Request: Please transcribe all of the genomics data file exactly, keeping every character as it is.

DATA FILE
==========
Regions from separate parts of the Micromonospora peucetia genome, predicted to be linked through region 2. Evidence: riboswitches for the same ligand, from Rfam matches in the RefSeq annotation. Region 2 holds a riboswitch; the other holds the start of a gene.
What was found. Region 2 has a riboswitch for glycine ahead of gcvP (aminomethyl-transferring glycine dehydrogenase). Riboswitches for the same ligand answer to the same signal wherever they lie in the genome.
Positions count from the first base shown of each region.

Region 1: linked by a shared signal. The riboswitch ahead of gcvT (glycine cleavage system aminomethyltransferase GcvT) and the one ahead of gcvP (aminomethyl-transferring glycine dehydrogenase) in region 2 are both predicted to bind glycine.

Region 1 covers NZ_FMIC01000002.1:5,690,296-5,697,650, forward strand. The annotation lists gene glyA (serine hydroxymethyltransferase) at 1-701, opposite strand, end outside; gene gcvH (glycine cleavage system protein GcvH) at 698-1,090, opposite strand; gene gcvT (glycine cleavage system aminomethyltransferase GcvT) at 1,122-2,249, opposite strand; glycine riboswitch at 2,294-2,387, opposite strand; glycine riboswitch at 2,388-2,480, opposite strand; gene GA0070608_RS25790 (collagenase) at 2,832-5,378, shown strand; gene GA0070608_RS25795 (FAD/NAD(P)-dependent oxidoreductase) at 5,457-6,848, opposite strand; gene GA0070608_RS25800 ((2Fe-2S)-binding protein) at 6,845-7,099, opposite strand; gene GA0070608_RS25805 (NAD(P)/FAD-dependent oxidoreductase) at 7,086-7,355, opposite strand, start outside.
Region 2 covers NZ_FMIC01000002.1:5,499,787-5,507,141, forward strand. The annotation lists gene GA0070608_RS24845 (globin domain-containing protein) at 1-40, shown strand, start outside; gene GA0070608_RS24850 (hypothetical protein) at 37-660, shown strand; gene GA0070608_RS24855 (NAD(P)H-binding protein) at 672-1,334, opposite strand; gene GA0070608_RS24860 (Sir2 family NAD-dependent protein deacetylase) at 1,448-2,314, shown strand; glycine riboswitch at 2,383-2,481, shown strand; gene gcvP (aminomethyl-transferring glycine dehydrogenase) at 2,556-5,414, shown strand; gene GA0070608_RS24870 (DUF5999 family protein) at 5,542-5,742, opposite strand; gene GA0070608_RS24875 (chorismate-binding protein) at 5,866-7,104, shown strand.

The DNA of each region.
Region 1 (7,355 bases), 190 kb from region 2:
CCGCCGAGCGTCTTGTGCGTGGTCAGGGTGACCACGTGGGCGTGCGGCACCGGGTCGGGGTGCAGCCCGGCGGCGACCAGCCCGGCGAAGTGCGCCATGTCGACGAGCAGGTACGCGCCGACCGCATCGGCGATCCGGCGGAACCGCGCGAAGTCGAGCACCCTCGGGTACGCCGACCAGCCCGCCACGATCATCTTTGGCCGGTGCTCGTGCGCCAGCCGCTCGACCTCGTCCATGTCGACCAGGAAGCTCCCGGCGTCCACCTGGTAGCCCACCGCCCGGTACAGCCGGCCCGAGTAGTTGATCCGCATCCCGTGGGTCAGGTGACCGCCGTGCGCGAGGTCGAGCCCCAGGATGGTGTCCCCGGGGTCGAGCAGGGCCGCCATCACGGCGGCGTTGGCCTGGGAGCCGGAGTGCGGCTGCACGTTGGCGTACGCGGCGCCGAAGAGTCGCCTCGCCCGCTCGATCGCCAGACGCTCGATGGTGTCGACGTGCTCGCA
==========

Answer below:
Regions from separate parts of the Micromonospora peucetia genome, predicted to be linked through region 2. Evidence: riboswitches for the same ligand, from Rfam matches in the RefSeq annotation. Region 2 holds a riboswitch; the other holds the start of a gene.
What was found. Region 2 has a riboswitch for glycine ahead of gcvP (aminomethyl-transferring glycine dehydrogenase). Riboswitches for the same ligand answer to the same signal wherever they lie in the genome.
Positions count from the first base shown of each region.

Region 1: linked by a shared signal. The riboswitch ahead of gcvT (glycine cleavage system aminomethyltransferase GcvT) and the one ahead of gcvP (aminomethyl-transferring glycine dehydrogenase) in region 2 are both predicted to bind glycine.

Region 1 covers NZ_FMIC01000002.1:5,690,296-5,697,650, forward strand. The annotation lists gene glyA (serine hydroxymethyltransferase) at 1-701, opposite strand, end outside; gene gcvH (glycine cleavage system protein GcvH) at 698-1,090, opposite strand; gene gcvT (glycine cleavage system aminomethyltransferase GcvT) at 1,122-2,249, opposite strand; glycine riboswitch at 2,294-2,387, opposite strand; glycine riboswitch at 2,388-2,480, opposite strand; gene GA0070608_RS25790 (collagenase) at 2,832-5,378, shown strand; gene GA0070608_RS25795 (FAD/NAD(P)-dependent oxidoreductase) at 5,457-6,848, opposite strand; gene GA0070608_RS25800 ((2Fe-2S)-binding protein) at 6,845-7,099, opposite strand; gene GA0070608_RS25805 (NAD(P)/FAD-dependent oxidoreductase) at 7,086-7,355, opposite strand, start outside.
Region 2 covers NZ_FMIC01000002.1:5,499,787-5,507,141, forward strand. The annotation lists gene GA0070608_RS24845 (globin domain-containing protein) at 1-40, shown strand, start outside; gene GA0070608_RS24850 (hypothetical protein) at 37-660, shown strand; gene GA0070608_RS24855 (NAD(P)H-binding protein) at 672-1,334, opposite strand; gene GA0070608_RS24860 (Sir2 family NAD-dependent protein deacetylase) at 1,448-2,314, shown strand; glycine riboswitch at 2,383-2,481, shown strand; gene gcvP (aminomethyl-transferring glycine dehydrogenase) at 2,556-5,414, shown strand; gene GA0070608_RS24870 (DUF5999 family protein) at 5,542-5,742, opposite strand; gene GA0070608_RS24875 (chorismate-binding protein) at 5,866-7,104, shown strand.

The DNA of each region.
Region 1 (7,355 bases), 190 kb from region 2:
CCGCCGAGCGTCTTGTGCGTGGTCAGGGTGACCACGTGGGCGTGCGGCACCGGGTCGGGGTGCAGCCCGGCGGCGACCAGCCCGGCGAAGTGCGCCATGTCGACGAGCAGGTACGCGCCGACCGCATCGGCGATCCGGCGGAACCGCGCGAAGTCGAGCACCCTCGGGTACGCCGACCAGCCCGCCACGATCATCTTTGGCCGGTGCTCGTGCGCCAGCCGCTCGACCTCGTCCATGTCGACCAGGAAGCTCCCGGCGTCCACCTGGTAGCCCACCGCCCGGTACAGCCGGCCCGAGTAGTTGATCCGCATCCCGTGGGTCAGGTGACCGCCGTGCGCGAGGTCGAGCCCCAGGATGGTGTCCCCGGGGTCGAGCAGGGCCGCCATCACGGCGGCGTTGGCCTGGGAGCCGGAGTGCGGCTGCACGTTGGCGTACGCGGCGCCGAAGAGTCGCCTCGCCCGCTCGATCGCCAGACGCTCGATGGTGTCGACGTGCTCGCA